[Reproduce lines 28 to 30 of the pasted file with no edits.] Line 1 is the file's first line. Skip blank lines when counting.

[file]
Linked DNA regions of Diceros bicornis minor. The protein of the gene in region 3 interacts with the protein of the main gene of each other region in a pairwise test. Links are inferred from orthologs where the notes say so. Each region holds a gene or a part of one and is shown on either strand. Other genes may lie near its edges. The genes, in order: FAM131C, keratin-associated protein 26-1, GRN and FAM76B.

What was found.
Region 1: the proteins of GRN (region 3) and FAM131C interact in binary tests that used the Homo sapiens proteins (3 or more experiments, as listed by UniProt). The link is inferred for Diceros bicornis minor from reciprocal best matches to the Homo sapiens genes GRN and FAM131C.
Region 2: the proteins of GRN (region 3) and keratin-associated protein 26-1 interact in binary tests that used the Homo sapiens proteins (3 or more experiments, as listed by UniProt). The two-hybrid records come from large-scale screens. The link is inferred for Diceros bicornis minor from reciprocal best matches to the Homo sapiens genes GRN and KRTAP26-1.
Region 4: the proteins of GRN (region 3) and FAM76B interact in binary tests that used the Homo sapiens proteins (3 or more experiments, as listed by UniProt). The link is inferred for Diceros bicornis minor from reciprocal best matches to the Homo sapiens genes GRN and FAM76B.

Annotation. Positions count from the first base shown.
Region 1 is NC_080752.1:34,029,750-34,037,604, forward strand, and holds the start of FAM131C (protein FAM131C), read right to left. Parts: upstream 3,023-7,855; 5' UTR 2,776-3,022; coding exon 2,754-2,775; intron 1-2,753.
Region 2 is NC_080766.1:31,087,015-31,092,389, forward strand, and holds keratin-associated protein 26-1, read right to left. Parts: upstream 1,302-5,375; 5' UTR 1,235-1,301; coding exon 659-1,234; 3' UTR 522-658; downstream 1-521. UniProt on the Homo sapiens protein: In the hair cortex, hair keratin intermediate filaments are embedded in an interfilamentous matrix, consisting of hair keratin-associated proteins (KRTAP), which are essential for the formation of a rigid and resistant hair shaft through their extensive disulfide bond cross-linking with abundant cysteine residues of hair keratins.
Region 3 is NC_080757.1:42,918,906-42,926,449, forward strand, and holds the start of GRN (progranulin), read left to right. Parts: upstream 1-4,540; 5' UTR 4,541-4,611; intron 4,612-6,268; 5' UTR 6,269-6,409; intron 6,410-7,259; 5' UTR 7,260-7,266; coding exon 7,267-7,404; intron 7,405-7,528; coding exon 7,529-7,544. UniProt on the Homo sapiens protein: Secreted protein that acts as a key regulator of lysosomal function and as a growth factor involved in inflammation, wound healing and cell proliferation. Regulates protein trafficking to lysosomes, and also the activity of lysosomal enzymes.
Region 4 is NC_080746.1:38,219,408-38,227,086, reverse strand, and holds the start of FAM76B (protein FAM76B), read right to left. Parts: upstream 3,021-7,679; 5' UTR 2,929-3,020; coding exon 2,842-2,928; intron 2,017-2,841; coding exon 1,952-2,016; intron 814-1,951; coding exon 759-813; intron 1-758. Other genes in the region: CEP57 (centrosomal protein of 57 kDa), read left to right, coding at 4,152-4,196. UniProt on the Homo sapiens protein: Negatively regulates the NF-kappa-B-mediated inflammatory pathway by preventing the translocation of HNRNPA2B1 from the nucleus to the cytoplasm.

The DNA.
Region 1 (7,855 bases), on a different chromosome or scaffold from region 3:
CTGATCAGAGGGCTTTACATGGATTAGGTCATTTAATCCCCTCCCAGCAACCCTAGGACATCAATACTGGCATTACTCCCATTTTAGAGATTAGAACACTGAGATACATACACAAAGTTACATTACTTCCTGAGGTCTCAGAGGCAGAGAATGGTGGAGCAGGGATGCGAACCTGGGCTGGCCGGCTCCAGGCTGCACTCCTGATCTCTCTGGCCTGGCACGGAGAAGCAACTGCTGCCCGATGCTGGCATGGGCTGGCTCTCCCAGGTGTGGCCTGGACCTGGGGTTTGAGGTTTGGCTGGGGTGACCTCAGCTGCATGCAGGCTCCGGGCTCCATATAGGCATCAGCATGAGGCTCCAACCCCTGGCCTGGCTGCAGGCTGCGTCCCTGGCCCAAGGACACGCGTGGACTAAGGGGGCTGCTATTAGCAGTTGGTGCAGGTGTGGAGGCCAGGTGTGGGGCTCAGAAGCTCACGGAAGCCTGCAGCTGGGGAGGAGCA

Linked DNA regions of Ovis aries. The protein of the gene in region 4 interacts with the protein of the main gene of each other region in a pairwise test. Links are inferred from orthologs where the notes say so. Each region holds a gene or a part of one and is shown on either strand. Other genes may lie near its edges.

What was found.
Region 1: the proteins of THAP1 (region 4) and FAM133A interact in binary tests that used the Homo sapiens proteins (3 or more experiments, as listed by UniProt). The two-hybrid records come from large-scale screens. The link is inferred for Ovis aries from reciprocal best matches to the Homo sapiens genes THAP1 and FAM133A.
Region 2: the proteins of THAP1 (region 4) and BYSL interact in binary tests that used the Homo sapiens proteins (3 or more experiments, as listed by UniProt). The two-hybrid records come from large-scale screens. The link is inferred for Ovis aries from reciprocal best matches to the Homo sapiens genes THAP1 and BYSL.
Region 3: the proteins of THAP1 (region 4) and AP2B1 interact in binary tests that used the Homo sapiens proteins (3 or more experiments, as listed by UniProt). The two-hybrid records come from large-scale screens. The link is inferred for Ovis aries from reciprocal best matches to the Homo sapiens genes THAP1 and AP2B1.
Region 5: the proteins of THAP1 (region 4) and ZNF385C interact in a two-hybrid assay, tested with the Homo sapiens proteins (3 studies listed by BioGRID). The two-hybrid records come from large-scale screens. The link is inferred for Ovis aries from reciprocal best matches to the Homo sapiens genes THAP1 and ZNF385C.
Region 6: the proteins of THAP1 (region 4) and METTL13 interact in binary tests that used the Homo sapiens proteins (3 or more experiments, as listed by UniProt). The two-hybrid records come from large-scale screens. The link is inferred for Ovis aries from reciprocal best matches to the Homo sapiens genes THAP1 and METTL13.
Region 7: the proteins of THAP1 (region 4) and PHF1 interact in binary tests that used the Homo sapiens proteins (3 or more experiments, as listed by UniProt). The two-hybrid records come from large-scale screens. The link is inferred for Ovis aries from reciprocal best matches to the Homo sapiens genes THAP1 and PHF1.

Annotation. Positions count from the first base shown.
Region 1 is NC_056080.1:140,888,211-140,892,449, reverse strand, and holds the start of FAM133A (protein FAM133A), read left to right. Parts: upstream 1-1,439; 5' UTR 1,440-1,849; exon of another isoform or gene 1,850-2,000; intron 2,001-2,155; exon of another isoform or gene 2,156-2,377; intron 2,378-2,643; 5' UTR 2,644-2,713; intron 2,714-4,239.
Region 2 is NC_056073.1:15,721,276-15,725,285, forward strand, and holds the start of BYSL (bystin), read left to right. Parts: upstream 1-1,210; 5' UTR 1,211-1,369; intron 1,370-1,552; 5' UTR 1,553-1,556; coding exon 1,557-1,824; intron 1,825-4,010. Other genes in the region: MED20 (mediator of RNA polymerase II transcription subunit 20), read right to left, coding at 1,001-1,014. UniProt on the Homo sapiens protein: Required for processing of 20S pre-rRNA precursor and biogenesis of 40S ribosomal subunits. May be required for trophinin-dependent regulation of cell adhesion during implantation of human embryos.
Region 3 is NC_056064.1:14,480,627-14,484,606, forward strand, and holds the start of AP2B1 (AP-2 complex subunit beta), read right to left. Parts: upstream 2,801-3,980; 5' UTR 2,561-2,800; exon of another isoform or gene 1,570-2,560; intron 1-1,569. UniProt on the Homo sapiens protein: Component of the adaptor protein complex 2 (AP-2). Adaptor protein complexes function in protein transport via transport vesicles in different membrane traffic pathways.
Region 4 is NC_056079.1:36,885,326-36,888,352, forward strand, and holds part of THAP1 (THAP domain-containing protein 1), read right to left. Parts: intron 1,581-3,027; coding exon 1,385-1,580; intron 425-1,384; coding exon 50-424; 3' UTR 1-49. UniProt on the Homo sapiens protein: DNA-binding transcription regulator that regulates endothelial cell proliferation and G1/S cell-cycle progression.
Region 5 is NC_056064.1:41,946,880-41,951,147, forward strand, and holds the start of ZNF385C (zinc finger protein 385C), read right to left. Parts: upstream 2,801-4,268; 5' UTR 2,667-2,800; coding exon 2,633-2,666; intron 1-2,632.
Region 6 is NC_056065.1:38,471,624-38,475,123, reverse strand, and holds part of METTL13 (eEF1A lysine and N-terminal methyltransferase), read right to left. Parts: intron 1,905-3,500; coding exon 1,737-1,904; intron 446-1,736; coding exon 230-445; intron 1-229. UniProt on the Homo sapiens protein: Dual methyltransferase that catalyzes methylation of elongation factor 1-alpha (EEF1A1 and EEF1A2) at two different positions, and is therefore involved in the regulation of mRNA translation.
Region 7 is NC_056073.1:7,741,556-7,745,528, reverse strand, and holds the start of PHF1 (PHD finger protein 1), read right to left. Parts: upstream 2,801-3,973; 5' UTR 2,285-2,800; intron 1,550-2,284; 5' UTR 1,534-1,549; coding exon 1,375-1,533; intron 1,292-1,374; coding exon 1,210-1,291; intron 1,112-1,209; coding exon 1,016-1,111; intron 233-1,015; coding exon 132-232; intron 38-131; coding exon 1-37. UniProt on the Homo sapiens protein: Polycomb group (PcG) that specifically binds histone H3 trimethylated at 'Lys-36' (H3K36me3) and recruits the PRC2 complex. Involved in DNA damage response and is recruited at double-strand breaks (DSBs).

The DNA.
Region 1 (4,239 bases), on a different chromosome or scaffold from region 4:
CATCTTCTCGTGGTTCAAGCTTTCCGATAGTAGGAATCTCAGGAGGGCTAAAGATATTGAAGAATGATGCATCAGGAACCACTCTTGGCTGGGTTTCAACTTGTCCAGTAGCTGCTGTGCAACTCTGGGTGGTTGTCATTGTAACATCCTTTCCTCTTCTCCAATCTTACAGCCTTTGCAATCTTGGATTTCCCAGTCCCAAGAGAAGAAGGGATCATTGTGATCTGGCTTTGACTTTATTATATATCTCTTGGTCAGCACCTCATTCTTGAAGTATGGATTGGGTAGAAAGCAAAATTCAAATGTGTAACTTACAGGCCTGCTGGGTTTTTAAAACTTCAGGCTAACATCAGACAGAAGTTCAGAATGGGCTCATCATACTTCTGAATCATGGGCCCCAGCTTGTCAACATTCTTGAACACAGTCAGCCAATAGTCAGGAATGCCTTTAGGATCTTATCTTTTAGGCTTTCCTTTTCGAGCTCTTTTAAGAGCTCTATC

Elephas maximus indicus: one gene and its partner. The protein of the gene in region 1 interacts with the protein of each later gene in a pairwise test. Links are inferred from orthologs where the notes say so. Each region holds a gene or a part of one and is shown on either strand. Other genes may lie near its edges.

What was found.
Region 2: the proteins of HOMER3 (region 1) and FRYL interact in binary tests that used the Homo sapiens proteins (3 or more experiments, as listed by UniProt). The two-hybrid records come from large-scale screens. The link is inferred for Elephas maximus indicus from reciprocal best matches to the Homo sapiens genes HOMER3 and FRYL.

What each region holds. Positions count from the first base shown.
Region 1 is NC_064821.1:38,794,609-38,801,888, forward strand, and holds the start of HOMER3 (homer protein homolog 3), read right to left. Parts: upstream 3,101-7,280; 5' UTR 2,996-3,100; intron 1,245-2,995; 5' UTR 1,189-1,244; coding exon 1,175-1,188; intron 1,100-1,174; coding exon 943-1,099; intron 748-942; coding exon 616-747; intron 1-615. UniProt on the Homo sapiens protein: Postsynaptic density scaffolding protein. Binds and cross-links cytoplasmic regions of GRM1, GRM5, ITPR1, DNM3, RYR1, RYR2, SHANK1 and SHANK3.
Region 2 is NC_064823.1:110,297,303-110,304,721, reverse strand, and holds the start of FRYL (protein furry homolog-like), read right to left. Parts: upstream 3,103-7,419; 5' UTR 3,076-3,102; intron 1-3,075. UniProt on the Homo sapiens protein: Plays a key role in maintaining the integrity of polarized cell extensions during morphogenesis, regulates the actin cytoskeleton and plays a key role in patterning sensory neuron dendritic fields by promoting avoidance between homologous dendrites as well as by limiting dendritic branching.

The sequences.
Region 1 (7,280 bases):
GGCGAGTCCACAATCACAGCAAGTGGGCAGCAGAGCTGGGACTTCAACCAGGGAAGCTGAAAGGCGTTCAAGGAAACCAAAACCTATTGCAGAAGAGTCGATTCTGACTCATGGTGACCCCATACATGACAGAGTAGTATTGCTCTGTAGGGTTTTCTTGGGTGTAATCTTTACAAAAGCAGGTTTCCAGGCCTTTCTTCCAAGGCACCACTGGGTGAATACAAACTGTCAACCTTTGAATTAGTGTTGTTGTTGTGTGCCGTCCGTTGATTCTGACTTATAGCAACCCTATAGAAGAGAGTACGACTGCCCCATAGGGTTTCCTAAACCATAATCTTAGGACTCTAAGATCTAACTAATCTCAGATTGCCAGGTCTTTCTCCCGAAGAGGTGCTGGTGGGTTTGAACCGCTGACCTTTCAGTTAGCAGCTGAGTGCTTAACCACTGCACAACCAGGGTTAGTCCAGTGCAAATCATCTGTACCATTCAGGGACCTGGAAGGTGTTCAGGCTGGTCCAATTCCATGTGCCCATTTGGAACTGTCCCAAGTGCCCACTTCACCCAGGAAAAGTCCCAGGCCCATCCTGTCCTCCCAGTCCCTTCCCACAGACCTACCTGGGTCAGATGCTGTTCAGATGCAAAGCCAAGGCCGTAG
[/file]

Region 6 is NC_056065.1:38,471,624-38,475,123, reverse strand, and holds part of METTL13 (eEF1A lysine and N-terminal methyltransferase), read right to left. Parts: intron 1,905-3,500; coding exon 1,737-1,904; intron 446-1,736; coding exon 230-445; intron 1-229. UniProt on the Homo sapiens protein: Dual methyltransferase that catalyzes methylation of elongation factor 1-alpha (EEF1A1 and EEF1A2) at two different positions, and is therefore involved in the regulation of mRNA translation.
Region 7 is NC_056073.1:7,741,556-7,745,528, reverse strand, and holds the start of PHF1 (PHD finger protein 1), read right to left. Parts: upstream 2,801-3,973; 5' UTR 2,285-2,800; intron 1,550-2,284; 5' UTR 1,534-1,549; coding exon 1,375-1,533; intron 1,292-1,374; coding exon 1,210-1,291; intron 1,112-1,209; coding exon 1,016-1,111; intron 233-1,015; coding exon 132-232; intron 38-131; coding exon 1-37. UniProt on the Homo sapiens protein: Polycomb group (PcG) that specifically binds histone H3 trimethylated at 'Lys-36' (H3K36me3) and recruits the PRC2 complex. Involved in DNA damage response and is recruited at double-strand breaks (DSBs).

The DNA.